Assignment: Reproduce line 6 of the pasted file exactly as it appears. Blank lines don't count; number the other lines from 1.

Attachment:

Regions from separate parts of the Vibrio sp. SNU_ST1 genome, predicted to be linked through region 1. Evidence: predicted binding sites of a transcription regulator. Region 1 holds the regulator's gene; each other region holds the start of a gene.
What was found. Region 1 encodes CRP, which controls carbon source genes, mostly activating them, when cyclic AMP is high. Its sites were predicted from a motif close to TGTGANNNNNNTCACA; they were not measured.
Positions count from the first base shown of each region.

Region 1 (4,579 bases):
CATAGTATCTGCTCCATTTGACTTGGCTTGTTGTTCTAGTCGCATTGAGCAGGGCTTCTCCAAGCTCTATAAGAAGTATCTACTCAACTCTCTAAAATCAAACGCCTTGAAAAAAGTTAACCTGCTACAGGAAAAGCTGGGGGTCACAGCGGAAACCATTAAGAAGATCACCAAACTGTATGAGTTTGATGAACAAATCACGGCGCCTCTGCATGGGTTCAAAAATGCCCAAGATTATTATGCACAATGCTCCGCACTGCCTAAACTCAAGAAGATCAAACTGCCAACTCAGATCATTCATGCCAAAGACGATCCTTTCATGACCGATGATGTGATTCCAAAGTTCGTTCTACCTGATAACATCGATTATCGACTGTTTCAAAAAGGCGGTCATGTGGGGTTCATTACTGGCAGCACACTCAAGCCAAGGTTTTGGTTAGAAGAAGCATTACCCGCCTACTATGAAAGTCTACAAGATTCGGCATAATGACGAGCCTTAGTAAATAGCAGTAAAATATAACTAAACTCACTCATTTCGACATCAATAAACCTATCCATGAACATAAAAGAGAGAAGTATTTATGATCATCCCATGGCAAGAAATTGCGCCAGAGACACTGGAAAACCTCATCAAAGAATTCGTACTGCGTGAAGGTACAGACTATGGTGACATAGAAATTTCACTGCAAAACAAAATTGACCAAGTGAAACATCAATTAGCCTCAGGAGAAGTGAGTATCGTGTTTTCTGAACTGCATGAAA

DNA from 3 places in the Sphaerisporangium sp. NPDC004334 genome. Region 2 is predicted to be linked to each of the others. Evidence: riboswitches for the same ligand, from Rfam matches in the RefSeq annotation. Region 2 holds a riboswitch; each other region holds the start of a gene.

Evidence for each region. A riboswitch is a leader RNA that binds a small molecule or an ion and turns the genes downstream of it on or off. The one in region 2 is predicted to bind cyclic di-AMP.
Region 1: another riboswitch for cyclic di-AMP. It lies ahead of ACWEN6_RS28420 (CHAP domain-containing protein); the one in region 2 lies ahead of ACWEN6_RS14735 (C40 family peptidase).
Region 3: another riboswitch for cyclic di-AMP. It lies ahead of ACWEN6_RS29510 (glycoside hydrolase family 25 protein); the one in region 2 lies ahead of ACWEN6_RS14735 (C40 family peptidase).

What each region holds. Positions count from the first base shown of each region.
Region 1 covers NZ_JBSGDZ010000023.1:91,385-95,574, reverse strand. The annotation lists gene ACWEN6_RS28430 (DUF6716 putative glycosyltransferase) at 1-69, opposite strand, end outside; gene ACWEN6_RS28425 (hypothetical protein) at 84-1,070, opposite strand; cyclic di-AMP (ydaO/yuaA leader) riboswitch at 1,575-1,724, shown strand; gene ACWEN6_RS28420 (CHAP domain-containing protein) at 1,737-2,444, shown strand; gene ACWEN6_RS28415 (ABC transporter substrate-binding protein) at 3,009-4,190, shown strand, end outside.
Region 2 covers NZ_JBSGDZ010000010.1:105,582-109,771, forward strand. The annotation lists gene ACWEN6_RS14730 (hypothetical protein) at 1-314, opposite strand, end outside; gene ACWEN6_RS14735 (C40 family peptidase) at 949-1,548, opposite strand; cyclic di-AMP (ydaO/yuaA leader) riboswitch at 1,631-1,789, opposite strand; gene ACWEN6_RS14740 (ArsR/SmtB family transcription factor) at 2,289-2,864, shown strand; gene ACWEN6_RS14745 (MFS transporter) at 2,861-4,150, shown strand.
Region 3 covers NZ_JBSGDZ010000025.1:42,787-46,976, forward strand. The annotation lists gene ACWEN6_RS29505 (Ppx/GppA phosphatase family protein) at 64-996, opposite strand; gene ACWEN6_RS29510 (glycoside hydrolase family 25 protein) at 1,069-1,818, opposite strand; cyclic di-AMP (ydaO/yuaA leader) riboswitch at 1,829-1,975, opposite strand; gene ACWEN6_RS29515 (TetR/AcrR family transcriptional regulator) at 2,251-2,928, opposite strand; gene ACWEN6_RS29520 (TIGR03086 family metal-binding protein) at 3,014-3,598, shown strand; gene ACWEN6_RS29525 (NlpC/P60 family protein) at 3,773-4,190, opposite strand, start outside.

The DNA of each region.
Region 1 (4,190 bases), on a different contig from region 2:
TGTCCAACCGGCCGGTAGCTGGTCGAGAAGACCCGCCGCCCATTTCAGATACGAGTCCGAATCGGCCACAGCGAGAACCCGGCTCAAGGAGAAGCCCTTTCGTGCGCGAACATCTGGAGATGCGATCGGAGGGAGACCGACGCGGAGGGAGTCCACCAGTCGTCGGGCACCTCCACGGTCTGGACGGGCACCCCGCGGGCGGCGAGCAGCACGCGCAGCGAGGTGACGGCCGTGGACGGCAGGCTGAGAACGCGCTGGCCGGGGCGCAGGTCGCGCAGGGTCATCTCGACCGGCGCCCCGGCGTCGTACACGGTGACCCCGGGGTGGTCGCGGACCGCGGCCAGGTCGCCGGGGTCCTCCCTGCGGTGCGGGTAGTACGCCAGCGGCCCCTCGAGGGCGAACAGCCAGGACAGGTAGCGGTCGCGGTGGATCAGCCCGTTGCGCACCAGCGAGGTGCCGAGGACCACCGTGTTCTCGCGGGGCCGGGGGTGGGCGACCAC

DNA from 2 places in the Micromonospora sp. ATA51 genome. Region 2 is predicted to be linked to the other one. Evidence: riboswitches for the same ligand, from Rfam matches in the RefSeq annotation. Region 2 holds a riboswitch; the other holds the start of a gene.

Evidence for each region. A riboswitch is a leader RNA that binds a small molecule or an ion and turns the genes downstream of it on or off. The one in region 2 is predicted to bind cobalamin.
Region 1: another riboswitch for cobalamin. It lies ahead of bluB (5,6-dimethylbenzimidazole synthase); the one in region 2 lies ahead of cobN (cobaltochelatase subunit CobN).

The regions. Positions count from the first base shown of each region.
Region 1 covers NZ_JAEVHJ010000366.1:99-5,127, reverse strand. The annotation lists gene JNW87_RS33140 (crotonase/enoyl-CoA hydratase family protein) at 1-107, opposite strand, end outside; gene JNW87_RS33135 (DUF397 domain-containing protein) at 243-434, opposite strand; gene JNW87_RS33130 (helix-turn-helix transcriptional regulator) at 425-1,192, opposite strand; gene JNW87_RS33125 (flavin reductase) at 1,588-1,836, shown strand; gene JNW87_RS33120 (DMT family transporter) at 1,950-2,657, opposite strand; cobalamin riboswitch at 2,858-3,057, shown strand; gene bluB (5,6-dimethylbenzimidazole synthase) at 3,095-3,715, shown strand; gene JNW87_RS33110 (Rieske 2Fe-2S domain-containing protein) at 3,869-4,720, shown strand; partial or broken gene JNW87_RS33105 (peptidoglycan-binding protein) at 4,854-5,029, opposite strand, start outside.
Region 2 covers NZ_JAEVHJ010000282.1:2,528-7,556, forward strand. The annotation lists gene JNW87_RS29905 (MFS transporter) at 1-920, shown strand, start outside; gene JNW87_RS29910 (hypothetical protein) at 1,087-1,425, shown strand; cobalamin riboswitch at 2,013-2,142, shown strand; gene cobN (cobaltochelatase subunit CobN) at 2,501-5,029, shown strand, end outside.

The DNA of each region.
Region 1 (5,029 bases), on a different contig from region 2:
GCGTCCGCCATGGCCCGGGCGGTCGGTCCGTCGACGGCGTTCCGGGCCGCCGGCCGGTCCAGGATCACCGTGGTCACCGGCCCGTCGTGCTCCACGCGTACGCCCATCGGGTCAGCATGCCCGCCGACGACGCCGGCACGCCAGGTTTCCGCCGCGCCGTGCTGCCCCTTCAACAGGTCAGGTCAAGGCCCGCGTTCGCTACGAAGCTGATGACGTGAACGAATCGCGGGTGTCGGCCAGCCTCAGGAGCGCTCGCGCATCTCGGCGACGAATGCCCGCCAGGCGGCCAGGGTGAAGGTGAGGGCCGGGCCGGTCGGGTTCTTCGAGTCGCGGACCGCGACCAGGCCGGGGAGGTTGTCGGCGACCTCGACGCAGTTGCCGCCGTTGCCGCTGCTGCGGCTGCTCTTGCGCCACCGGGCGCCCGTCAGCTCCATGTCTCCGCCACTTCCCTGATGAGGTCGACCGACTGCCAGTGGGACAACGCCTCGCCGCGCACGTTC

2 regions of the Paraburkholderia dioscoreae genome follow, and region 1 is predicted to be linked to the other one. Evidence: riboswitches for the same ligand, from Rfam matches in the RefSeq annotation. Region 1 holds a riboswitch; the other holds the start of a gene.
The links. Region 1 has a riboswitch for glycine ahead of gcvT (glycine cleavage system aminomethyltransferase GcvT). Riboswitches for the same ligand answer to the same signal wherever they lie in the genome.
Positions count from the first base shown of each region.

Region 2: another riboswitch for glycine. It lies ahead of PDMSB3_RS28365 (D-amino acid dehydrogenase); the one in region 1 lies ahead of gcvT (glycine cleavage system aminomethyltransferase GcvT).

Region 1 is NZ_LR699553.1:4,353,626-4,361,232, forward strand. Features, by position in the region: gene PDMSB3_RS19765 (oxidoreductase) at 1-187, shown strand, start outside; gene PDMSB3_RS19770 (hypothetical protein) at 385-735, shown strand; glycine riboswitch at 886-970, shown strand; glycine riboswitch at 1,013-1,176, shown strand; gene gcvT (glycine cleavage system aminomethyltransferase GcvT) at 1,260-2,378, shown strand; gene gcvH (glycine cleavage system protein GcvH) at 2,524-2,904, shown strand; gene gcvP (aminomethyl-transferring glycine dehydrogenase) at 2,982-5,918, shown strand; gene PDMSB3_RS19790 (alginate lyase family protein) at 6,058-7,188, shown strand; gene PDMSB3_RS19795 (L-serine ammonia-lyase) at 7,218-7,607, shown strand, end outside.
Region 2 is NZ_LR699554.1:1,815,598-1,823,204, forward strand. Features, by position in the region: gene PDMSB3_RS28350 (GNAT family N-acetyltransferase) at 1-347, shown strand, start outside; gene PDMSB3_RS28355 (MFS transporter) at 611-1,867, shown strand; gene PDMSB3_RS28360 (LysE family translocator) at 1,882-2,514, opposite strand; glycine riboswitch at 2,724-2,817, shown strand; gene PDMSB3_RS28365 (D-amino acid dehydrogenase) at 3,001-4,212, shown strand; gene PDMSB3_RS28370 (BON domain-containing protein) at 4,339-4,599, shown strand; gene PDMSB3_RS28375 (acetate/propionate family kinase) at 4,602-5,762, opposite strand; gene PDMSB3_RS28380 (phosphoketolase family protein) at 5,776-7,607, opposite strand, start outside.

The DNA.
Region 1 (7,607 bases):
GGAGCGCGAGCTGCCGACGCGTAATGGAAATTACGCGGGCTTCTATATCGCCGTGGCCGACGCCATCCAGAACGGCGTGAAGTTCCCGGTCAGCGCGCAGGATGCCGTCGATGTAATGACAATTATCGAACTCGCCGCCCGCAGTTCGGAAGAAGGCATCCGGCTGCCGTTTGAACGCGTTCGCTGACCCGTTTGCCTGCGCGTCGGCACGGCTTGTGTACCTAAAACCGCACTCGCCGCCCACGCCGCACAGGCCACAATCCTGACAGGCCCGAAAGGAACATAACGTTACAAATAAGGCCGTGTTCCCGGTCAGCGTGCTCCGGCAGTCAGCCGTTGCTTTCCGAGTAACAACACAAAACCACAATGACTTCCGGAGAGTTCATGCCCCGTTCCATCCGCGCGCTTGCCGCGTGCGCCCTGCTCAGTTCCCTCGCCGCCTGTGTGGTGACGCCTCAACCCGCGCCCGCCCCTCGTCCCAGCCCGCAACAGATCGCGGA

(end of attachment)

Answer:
DNA from 3 places in the Sphaerisporangium sp. NPDC004334 genome. Region 2 is predicted to be linked to each of the others. Evidence: riboswitches for the same ligand, from Rfam matches in the RefSeq annotation. Region 2 holds a riboswitch; each other region holds the start of a gene.